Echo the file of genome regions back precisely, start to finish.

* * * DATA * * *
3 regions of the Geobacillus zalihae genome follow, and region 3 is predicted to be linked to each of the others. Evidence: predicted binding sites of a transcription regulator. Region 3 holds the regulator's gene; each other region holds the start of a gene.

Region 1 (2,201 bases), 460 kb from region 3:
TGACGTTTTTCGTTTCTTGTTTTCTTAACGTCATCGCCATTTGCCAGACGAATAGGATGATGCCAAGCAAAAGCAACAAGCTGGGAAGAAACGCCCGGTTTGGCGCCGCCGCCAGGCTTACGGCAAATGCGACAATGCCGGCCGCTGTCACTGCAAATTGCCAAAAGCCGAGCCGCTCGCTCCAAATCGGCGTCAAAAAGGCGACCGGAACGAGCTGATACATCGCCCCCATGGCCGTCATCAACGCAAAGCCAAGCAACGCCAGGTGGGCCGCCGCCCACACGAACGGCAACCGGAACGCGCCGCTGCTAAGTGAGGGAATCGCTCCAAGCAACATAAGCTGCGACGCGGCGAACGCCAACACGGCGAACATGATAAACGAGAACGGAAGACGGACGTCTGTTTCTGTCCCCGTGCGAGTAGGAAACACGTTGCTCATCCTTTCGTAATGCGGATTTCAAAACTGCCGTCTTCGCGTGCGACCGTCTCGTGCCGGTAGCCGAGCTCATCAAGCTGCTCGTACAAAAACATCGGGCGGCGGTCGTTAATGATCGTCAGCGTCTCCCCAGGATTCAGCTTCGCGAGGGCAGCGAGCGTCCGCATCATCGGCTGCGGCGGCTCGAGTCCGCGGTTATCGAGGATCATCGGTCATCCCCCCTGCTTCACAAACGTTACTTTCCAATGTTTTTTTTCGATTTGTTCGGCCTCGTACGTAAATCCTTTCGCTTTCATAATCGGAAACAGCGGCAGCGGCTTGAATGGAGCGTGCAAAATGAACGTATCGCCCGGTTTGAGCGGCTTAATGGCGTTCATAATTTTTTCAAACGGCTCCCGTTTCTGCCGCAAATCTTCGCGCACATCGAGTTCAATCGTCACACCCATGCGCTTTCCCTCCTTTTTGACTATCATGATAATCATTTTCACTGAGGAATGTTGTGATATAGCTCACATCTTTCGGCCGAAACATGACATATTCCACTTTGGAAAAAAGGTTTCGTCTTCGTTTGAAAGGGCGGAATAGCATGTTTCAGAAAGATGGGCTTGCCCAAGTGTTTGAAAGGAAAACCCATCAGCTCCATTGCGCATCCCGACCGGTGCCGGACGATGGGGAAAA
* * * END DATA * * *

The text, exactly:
3 regions of the Geobacillus zalihae genome follow, and region 3 is predicted to be linked to each of the others. Evidence: predicted binding sites of a transcription regulator. Region 3 holds the regulator's gene; each other region holds the start of a gene.

Region 1 (2,201 bases), 460 kb from region 3:
TGACGTTTTTCGTTTCTTGTTTTCTTAACGTCATCGCCATTTGCCAGACGAATAGGATGATGCCAAGCAAAAGCAACAAGCTGGGAAGAAACGCCCGGTTTGGCGCCGCCGCCAGGCTTACGGCAAATGCGACAATGCCGGCCGCTGTCACTGCAAATTGCCAAAAGCCGAGCCGCTCGCTCCAAATCGGCGTCAAAAAGGCGACCGGAACGAGCTGATACATCGCCCCCATGGCCGTCATCAACGCAAAGCCAAGCAACGCCAGGTGGGCCGCCGCCCACACGAACGGCAACCGGAACGCGCCGCTGCTAAGTGAGGGAATCGCTCCAAGCAACATAAGCTGCGACGCGGCGAACGCCAACACGGCGAACATGATAAACGAGAACGGAAGACGGACGTCTGTTTCTGTCCCCGTGCGAGTAGGAAACACGTTGCTCATCCTTTCGTAATGCGGATTTCAAAACTGCCGTCTTCGCGTGCGACCGTCTCGTGCCGGTAGCCGAGCTCATCAAGCTGCTCGTACAAAAACATCGGGCGGCGGTCGTTAATGATCGTCAGCGTCTCCCCAGGATTCAGCTTCGCGAGGGCAGCGAGCGTCCGCATCATCGGCTGCGGCGGCTCGAGTCCGCGGTTATCGAGGATCATCGGTCATCCCCCCTGCTTCACAAACGTTACTTTCCAATGTTTTTTTTCGATTTGTTCGGCCTCGTACGTAAATCCTTTCGCTTTCATAATCGGAAACAGCGGCAGCGGCTTGAATGGAGCGTGCAAAATGAACGTATCGCCCGGTTTGAGCGGCTTAATGGCGTTCATAATTTTTTCAAACGGCTCCCGTTTCTGCCGCAAATCTTCGCGCACATCGAGTTCAATCGTCACACCCATGCGCTTTCCCTCCTTTTTGACTATCATGATAATCATTTTCACTGAGGAATGTTGTGATATAGCTCACATCTTTCGGCCGAAACATGACATATTCCACTTTGGAAAAAAGGTTTCGTCTTCGTTTGAAAGGGCGGAATAGCATGTTTCAGAAAGATGGGCTTGCCCAAGTGTTTGAAAGGAAAACCCATCAGCTCCATTGCGCATCCCGACCGGTGCCGGACGATGGGGAAAA